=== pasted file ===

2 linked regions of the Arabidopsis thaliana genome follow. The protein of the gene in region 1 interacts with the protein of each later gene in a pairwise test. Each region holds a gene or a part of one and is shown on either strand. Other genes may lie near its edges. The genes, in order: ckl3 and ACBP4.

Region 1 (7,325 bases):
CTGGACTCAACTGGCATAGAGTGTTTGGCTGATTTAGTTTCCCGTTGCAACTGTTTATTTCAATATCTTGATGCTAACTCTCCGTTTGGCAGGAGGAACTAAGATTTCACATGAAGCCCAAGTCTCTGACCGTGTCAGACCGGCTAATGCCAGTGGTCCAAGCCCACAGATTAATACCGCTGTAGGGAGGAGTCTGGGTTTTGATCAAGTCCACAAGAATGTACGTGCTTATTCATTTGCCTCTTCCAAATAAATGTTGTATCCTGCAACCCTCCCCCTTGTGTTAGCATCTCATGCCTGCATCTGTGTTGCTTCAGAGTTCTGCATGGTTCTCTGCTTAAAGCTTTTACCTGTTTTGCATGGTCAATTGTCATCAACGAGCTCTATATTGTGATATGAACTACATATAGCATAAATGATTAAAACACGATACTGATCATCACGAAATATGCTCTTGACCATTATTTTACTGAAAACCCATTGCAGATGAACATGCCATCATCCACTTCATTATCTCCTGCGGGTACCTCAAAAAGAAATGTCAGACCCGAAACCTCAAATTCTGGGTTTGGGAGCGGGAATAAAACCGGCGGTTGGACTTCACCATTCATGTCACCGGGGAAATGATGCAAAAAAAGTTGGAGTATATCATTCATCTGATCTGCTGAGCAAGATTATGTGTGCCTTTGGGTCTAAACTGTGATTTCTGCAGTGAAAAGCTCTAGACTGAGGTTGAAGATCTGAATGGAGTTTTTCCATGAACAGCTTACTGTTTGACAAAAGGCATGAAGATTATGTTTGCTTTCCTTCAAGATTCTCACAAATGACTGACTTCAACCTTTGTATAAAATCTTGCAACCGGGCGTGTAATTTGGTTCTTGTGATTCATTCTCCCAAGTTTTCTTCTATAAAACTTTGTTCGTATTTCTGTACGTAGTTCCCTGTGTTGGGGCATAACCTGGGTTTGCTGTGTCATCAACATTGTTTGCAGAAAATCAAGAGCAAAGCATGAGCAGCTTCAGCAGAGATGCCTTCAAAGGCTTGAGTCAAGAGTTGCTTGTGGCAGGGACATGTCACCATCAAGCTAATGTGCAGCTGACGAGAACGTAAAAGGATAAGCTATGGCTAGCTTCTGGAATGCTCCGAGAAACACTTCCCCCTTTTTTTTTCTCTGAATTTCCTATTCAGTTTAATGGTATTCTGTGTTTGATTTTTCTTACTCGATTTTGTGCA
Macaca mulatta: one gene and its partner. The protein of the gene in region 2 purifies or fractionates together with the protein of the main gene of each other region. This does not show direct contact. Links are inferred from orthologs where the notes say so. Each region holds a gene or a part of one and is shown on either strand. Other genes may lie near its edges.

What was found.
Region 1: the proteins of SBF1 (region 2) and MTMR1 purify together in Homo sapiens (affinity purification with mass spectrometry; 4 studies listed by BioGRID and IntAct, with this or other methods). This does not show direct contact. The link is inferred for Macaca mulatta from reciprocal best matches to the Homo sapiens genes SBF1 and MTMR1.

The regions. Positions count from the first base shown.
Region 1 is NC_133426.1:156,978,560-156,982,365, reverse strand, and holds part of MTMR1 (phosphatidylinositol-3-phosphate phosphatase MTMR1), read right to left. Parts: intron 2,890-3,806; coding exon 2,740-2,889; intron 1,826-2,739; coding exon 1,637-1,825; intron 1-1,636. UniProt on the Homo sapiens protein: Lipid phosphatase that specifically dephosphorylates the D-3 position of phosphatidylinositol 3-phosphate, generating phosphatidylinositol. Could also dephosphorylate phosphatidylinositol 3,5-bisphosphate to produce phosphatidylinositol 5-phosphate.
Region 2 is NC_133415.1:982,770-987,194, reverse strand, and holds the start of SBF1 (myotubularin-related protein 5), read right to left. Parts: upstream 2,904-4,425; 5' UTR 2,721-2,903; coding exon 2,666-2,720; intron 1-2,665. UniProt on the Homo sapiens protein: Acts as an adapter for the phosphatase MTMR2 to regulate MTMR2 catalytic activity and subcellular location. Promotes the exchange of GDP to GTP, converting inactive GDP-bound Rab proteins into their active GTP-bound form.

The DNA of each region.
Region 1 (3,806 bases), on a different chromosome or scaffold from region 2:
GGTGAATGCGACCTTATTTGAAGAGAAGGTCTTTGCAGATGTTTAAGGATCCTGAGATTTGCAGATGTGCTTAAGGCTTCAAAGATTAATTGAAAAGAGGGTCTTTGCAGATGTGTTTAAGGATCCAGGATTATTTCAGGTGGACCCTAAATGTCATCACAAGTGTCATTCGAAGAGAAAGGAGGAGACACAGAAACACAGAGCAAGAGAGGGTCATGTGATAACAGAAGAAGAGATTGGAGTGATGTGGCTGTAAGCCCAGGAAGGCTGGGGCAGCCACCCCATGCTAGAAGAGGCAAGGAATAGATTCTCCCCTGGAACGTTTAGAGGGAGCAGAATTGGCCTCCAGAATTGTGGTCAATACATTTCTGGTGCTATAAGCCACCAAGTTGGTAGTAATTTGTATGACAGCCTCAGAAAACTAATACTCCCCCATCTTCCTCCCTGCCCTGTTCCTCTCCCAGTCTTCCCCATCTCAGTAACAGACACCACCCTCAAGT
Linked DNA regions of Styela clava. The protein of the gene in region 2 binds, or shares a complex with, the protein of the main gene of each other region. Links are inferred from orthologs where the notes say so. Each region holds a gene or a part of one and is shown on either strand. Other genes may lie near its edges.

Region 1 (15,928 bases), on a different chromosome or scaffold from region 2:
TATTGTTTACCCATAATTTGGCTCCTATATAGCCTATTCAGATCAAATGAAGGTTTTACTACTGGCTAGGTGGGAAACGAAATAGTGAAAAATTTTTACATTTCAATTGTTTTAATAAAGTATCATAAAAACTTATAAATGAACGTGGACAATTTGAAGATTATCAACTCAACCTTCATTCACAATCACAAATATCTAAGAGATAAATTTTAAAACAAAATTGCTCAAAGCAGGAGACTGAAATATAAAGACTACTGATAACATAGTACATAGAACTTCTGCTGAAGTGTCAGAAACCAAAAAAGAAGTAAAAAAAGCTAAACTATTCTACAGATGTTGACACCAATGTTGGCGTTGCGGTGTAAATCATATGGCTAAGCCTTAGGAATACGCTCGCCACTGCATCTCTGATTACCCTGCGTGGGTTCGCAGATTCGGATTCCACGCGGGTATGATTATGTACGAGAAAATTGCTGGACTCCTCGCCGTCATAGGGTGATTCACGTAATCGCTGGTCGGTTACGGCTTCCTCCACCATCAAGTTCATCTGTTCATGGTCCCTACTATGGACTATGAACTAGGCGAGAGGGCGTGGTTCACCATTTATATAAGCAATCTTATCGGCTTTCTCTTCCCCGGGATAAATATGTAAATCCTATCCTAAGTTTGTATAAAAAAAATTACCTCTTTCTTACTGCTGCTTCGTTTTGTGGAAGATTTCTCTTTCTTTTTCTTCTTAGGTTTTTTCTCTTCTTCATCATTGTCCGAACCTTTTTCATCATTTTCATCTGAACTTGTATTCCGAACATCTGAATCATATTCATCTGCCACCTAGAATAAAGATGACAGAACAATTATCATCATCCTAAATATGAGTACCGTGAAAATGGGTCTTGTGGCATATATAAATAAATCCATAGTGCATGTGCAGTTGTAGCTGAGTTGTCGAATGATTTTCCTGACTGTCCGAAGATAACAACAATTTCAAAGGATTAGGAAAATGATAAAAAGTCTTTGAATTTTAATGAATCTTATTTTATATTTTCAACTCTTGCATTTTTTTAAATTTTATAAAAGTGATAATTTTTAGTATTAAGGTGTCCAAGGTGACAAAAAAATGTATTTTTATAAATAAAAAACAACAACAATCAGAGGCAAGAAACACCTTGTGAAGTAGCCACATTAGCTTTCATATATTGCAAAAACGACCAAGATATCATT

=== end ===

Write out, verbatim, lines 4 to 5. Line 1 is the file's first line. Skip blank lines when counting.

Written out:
Macaca mulatta: one gene and its partner. The protein of the gene in region 2 purifies or fractionates together with the protein of the main gene of each other region. This does not show direct contact. Links are inferred from orthologs where the notes say so. Each region holds a gene or a part of one and is shown on either strand. Other genes may lie near its edges.

What was found.